Persistent drought is expected to lead to sharply lower production as Brazil’s new sugarcane harvest gets underway. The Gro Drought Index for the sugar growing areas of São Paulo, Brazil’s most important sugarcane producing region, is at its highest levels in over a decade.
Global sugar stocks are at a 4-year low and sugar futures prices have risen to multi-year highs. The second-largest sugar exporter, Thailand, recently wrapped up its harvest, which dropped for the second year in a row. Thai production was down 5% year on year and puts pressure on Brazil, the world’s largest sugar producer, to make up for supply shortages.
Brazil’s sugarcane harvest began last month, and so far sugar production is down sharply from last year. The drought has reduced cane crushing rates by 25% from last year, decreasing the supply of sugarcane in this year's harvest. Cane sugar and ethanol production are down 28.8% and 22%, respectively, vs April 2020.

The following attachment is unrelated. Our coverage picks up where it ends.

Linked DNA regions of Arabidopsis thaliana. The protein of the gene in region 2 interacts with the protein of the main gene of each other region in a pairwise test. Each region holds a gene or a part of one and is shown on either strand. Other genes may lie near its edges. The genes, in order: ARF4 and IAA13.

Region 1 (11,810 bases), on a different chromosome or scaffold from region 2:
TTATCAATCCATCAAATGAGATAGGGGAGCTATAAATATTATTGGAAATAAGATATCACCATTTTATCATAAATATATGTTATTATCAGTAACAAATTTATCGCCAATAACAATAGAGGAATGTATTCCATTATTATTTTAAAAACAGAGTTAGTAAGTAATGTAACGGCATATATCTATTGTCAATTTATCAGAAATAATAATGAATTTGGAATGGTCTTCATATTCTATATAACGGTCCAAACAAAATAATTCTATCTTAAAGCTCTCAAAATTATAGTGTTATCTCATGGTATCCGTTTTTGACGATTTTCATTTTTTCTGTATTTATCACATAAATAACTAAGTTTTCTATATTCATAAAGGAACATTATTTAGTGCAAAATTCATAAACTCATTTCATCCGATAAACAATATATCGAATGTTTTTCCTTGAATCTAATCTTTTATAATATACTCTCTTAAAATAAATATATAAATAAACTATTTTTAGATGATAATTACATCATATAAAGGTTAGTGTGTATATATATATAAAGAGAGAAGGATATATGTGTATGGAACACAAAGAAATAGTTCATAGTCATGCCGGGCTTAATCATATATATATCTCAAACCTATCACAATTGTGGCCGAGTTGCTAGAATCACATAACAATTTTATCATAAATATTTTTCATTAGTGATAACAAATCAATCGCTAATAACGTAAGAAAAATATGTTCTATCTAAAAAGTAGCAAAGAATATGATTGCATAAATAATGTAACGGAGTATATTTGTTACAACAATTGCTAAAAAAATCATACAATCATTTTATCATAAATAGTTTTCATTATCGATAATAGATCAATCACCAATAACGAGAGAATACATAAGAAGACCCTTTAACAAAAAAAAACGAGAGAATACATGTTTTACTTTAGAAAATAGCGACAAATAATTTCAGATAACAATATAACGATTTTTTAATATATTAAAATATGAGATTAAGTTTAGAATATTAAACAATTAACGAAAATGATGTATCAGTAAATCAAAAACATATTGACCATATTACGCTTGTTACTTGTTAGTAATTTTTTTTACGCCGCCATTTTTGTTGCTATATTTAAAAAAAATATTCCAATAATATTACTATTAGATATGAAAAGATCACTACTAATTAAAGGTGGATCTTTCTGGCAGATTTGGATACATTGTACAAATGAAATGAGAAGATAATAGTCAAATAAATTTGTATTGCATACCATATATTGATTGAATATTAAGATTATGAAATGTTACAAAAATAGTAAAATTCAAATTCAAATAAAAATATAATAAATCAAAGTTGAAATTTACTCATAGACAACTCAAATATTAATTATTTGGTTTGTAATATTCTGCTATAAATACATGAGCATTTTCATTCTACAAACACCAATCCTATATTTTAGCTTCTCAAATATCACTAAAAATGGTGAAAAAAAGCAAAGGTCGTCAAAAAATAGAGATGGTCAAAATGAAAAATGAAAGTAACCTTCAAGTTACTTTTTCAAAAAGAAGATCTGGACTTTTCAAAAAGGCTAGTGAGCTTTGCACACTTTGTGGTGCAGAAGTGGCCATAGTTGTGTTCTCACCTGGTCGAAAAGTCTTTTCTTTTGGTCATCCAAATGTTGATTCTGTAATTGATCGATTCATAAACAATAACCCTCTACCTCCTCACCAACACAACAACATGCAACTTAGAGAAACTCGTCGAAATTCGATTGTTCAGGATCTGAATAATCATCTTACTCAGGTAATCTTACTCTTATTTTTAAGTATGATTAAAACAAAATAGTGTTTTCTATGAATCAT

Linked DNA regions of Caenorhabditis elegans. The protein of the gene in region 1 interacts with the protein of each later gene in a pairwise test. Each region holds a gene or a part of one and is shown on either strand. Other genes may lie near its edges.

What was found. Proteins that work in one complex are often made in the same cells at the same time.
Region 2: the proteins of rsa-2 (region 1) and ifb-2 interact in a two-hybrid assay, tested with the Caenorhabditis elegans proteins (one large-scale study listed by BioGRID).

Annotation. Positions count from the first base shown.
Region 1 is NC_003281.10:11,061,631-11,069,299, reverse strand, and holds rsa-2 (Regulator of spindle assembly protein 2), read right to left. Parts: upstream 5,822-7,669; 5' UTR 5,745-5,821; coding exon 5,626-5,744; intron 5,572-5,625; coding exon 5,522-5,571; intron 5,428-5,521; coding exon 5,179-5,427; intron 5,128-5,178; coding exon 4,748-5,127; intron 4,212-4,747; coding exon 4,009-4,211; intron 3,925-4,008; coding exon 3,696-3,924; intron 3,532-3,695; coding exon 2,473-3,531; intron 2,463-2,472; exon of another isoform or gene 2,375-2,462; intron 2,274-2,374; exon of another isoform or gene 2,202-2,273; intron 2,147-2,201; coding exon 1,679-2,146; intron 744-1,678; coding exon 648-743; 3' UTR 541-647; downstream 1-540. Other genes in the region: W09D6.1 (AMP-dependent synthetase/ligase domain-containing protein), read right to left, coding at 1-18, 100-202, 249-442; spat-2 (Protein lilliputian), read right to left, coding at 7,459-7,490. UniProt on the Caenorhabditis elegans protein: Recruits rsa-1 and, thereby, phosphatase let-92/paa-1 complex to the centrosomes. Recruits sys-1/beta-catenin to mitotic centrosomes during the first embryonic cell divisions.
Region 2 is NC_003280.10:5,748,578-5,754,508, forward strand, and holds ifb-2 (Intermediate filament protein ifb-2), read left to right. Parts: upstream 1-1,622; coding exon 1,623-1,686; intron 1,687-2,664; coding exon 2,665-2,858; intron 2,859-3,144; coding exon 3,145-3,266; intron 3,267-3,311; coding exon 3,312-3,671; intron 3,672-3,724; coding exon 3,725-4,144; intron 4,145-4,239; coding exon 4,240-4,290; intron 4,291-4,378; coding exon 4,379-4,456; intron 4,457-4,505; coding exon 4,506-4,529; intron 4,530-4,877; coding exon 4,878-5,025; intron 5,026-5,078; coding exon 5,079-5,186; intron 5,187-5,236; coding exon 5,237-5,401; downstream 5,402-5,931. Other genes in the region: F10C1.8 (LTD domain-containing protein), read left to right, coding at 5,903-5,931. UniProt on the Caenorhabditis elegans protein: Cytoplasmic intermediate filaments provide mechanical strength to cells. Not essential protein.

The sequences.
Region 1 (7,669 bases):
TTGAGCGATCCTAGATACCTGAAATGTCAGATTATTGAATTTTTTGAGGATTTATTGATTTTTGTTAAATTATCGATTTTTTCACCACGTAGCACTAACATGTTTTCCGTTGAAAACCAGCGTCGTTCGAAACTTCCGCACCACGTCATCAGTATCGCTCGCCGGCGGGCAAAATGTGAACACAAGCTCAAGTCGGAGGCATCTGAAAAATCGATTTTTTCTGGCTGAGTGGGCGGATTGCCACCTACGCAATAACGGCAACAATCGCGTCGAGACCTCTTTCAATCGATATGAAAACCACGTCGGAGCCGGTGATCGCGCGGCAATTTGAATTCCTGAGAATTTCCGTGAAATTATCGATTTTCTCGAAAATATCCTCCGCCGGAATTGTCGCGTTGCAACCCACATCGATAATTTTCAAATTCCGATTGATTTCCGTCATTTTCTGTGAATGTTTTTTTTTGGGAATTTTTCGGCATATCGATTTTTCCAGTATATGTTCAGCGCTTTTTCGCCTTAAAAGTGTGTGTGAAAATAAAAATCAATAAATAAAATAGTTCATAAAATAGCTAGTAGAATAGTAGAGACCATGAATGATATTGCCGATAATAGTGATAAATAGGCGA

High crude oil prices and a recent shortage of ethanol could also encourage crushers to increase ethanol production at the expense of sugar until the supply normalizes. In April, 43% of the region’s cane was used to produce sugar, in line with last year’s level, but with the rising hydrous ethanol prices in Brazi’s benchmark Center-South region the balance could change.
Gro’s total recoverable sucrose (TRS) model for Sao Paulo projects biweekly total recoverable sucrose (TRS) ahead of UNICA’s release, enabling users to track the concentration of sucrose in Sao Paulo’s cane crop as the season advances. Reach out to email@example.com for more info on the model.
This insight was powered by the Gro platform, which enables better and faster decisions about factors affecting the entire global agricultural ecosystem. Gro organizes over 40,000 datasets from sources around the world into a unified ontology, which allows users to derive valuable insights such as this one. You can explore the data available on Gro with a free account, or please get in touch if you would like to learn more about a specific crop, region, or business issue.